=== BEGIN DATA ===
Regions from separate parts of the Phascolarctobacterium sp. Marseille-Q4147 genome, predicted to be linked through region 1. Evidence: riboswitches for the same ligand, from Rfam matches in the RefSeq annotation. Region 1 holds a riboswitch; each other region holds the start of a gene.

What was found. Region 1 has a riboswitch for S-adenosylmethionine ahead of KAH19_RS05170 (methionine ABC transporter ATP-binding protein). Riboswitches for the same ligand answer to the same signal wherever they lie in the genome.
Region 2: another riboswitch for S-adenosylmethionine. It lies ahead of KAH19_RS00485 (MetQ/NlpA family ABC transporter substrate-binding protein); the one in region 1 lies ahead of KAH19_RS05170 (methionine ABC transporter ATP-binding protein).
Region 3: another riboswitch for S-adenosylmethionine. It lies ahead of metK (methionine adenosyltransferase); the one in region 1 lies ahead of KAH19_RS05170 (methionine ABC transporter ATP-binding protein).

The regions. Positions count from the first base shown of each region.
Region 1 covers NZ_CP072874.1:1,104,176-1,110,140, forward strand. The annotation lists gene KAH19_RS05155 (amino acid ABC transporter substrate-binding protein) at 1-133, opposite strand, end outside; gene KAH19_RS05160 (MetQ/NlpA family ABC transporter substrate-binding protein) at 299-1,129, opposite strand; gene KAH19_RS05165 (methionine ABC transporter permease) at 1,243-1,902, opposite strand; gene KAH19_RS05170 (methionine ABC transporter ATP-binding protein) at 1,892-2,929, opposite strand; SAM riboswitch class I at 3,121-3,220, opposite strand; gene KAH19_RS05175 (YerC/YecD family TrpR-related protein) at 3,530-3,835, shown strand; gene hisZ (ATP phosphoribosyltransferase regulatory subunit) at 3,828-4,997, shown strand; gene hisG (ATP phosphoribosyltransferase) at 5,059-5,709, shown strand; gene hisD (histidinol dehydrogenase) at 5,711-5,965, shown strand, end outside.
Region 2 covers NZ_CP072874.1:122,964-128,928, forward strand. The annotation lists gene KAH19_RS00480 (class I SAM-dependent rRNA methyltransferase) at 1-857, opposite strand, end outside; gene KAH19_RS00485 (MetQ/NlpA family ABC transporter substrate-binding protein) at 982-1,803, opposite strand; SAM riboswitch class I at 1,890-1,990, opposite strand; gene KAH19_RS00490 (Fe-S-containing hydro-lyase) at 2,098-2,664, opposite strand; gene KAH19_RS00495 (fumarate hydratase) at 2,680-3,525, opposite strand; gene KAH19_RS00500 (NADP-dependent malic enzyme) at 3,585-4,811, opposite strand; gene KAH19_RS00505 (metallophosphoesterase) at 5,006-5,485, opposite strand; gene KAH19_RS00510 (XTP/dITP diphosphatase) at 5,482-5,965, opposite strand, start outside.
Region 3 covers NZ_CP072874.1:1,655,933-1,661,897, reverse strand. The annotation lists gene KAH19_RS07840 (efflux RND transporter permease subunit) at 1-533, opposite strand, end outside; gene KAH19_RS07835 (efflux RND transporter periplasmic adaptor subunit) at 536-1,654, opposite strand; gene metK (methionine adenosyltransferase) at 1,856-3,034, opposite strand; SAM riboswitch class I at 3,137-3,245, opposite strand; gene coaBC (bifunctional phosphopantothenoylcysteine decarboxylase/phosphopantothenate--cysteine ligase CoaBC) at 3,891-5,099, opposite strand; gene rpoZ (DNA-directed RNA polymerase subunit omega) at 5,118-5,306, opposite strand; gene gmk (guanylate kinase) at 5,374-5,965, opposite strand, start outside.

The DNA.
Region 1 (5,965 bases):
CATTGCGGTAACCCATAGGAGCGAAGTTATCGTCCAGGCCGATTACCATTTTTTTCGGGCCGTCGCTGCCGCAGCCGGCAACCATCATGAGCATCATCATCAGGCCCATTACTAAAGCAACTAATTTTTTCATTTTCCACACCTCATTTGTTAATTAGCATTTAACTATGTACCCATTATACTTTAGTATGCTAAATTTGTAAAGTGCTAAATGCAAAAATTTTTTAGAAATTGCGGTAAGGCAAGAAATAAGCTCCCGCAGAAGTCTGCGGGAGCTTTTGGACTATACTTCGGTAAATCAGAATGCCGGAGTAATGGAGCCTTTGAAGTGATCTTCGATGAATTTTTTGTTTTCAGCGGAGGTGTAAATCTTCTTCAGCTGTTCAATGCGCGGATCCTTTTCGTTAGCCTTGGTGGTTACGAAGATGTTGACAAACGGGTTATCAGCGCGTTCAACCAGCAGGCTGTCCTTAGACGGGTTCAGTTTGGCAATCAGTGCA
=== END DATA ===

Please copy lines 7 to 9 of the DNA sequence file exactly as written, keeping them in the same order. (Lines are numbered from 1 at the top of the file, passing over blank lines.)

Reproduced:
Region 2 covers NZ_CP072874.1:122,964-128,928, forward strand. The annotation lists gene KAH19_RS00480 (class I SAM-dependent rRNA methyltransferase) at 1-857, opposite strand, end outside; gene KAH19_RS00485 (MetQ/NlpA family ABC transporter substrate-binding protein) at 982-1,803, opposite strand; SAM riboswitch class I at 1,890-1,990, opposite strand; gene KAH19_RS00490 (Fe-S-containing hydro-lyase) at 2,098-2,664, opposite strand; gene KAH19_RS00495 (fumarate hydratase) at 2,680-3,525, opposite strand; gene KAH19_RS00500 (NADP-dependent malic enzyme) at 3,585-4,811, opposite strand; gene KAH19_RS00505 (metallophosphoesterase) at 5,006-5,485, opposite strand; gene KAH19_RS00510 (XTP/dITP diphosphatase) at 5,482-5,965, opposite strand, start outside.
Region 3 covers NZ_CP072874.1:1,655,933-1,661,897, reverse strand. The annotation lists gene KAH19_RS07840 (efflux RND transporter permease subunit) at 1-533, opposite strand, end outside; gene KAH19_RS07835 (efflux RND transporter periplasmic adaptor subunit) at 536-1,654, opposite strand; gene metK (methionine adenosyltransferase) at 1,856-3,034, opposite strand; SAM riboswitch class I at 3,137-3,245, opposite strand; gene coaBC (bifunctional phosphopantothenoylcysteine decarboxylase/phosphopantothenate--cysteine ligase CoaBC) at 3,891-5,099, opposite strand; gene rpoZ (DNA-directed RNA polymerase subunit omega) at 5,118-5,306, opposite strand; gene gmk (guanylate kinase) at 5,374-5,965, opposite strand, start outside.

The DNA.